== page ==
B12: Last Days Of Silence (B12 Records)

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Posted on May 31st 2008 04:28 pm

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B12: Last Days Of Silence

B12
Last Days Of Silence
B1219
B12 Records 2008
18 Tracks. 103mins34secs

Nothing endures in music quite like a mystery. Unreleased albums, unexplained break-ups – what we don’t know about a band often helps to define them as much as what we do. And the mysterious disappearance of B12 from the music scene ten years ago is a perfect case in point. Their silence since 1998, when they vanished from Warp with an EP ready for release, has forced fans ever since to pore endlessly over the back catalogue in the assumption that that was it. So the decision of English duo Mike Golding and Steve Rutter to return now will inevitably trigger questions about their lost decade. And alongside the anticipation, the big question many will of course be asking is: was it worth the wait?

The answer is perhaps not as straightforward as it should be. On the one hand, the duo rarely put a foot wrong over the eighteen tracks that make up this, their third album. And for many fans, that will be the end of the matter. Yet in a sense it is not the quality of the record that is really at issue here. Instead, what some will be wondering is: why now? Because, having found success in the 1990s when their Detroit techno sound was enjoying a renaissance, they return in 2008 to a different musical environment.

Of course, even at their time of prominence, they were not without their critics. A look at the liner notes of Warp’s Artificial Intelligence II shows some thought the band were already offering little more than a pastiche of Detroit era sonics back in 1994. But to many in the UK, their take on the Motor City sound was the only one available in the shops – and came with some smart twists on the established formulas.

In marking their return, however, they had two quite distinct options open to them – neither of them without hazards. Stick to the sound of old and they risked irrelevance. But try for something new and it could all go horribly wrong. In the end, it is perhaps no surprise that they opted for the former. And that in itself will be enough for many fans.

The opener, a remix of Electro-Soma’s Hall Of Mirrors, tries to start things off on the right foot by bringing in classical crossover producer Digitonal to boost the string-to-drums ratio. It’s a brave move, mixing subtle techno squelches beneath a string section, but it feels forced – and somewhat mawkish. Once this is out of the way, we move into more comfortable territory for the duo, the slick, quick bass-heavy techno of Magnetic Fields, one of the six tracks here to have been released on two limited edition twelve inches on B12 Records last year. All six are of a piece in a way, putting different twists on the same basic idea – hard, fast beats, a clinical bass-line and ghostly, ethereal strings. It works up to a point, but has been done many times before – even by B12 themselves.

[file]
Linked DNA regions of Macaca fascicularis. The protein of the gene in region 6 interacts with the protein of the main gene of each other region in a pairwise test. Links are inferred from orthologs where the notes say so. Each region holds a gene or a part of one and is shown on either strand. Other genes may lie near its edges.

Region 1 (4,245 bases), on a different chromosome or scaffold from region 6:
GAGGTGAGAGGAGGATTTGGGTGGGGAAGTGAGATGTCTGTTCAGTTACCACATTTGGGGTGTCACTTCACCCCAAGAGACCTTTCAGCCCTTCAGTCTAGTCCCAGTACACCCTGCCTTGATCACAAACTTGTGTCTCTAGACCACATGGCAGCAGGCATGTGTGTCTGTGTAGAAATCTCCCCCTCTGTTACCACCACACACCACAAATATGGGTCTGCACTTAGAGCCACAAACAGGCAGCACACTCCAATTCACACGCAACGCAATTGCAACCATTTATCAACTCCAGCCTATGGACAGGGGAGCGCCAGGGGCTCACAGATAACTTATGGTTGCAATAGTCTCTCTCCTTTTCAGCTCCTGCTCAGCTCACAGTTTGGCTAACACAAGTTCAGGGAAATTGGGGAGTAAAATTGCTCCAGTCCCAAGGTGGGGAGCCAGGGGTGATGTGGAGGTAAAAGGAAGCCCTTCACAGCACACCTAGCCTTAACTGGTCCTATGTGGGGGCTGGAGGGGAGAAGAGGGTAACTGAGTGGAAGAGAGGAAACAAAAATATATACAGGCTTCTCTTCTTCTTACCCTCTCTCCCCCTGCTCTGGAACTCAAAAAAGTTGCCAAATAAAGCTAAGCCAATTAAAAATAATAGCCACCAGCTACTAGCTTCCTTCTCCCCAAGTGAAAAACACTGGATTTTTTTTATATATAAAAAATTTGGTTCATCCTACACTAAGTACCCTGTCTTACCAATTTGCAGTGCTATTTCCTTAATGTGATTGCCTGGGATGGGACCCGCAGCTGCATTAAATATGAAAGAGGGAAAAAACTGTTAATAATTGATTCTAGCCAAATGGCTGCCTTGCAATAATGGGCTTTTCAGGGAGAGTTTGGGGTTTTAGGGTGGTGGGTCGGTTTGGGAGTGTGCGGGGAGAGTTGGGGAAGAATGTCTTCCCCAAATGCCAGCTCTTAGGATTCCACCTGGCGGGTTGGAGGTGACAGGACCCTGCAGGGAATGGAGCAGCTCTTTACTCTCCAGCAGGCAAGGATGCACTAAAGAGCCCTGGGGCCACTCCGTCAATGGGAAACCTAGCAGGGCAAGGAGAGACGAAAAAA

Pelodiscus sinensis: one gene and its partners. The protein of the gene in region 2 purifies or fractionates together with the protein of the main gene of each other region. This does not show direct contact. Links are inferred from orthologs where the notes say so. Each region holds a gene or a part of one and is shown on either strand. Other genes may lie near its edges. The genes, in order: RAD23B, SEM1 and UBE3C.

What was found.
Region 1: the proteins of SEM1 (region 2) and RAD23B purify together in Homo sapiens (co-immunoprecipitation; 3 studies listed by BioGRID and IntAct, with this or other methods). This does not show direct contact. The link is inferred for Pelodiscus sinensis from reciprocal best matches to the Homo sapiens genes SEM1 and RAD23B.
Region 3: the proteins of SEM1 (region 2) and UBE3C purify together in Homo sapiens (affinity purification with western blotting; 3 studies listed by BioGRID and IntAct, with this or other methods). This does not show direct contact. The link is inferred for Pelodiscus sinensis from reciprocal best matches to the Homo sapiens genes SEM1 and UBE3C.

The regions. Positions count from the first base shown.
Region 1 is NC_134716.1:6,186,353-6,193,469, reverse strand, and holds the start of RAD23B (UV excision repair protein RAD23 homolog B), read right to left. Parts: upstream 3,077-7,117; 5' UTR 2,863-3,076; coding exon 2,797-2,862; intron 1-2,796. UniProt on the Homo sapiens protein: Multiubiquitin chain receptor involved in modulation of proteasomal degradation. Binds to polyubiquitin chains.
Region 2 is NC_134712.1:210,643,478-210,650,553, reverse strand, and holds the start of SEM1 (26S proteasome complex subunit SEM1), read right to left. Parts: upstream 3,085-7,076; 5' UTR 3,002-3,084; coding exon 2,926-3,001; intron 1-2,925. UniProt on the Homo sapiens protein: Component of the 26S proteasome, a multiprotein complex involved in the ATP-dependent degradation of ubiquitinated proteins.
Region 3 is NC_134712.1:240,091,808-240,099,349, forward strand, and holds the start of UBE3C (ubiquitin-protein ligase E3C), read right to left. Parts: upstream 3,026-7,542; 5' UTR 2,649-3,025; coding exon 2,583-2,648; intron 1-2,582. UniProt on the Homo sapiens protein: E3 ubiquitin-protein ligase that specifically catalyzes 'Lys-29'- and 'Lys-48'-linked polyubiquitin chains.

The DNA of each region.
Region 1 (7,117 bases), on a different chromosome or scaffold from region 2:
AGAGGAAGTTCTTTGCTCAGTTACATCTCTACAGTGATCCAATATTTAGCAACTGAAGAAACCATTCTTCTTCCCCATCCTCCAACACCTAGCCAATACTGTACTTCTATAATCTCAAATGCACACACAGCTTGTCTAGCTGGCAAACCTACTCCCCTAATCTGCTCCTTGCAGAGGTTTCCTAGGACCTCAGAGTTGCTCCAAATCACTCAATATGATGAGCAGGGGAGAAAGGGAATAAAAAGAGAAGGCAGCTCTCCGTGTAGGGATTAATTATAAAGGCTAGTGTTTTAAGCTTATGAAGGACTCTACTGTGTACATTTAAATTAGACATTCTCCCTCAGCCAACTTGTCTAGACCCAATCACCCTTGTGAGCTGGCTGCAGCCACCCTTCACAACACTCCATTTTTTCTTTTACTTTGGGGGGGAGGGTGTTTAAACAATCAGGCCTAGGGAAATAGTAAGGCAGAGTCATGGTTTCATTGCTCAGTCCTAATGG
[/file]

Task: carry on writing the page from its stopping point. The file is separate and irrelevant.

Elsewhere, One could have been lifted directly from the Time Tourist album of 1996, although it is the most effective track on the album – and teasingly short with it. Moreover, it is this piece that underlines the talent that B12 undoubtedly still have – adding to the sense of frustration that they kept quiet for so long. Rich, frenetic melodies overlay one another, caught up in warm sonic waves, before the track suddenly shudders to a halt. Beyond Reason and Isolation On Demuba also make an impact, with drifting melodies reverberating around desolate space-scapes.

Perhaps it is nothing new in the end. But it is frankly unfair to dismiss this record because it sounds like the B12 we already know. It is, at bottom, a decent, very playable record that deserves to be assessed on its own merits. And while it might show up the increasing sense of separation between our time and the era in which British electronic music came of age, B12 can hardly be held responsible for that. No, this is a good record, and one that will allow many fans to awake from their deep nostalgic reveries.

3.9/5

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3 Responses to “B12: Last Days Of Silence (B12 Records)”

  1. themilkmanon 01 Jun 2008 at 7:22 pm

    I must admit that, after a few listens, this album doesn’t seem to be as memorable as Electro-Soma or Time Tourist. It all sounds really good, but there’s a lack of great melodies I think, which means that the album overall feels a bit empty. Quite a shame really.

  2. Dave Con 21 Dec 2008 at 4:46 pm

    Have to say I agree, a definite lack of depth to this album and a distinct lack of wanting to return to it after each play. Since buying one of the limited edition copies back at the time of release, I have expected something further to ‘click’ with this album but its just not happening… an absolute shame as I had expected much more from their return. In saying that, the more recent Remixes release is a better stab at a return and maybe should be considered as just that.

  3. themilkmanon 23 Dec 2008 at 8:44 am

    I think this is really highlighted more when you listen to the B12 Archive albums which really put the more recent stuff to shame. But, very much like you, I enjoy the remix album much more as it has much more of that B12 touch about it.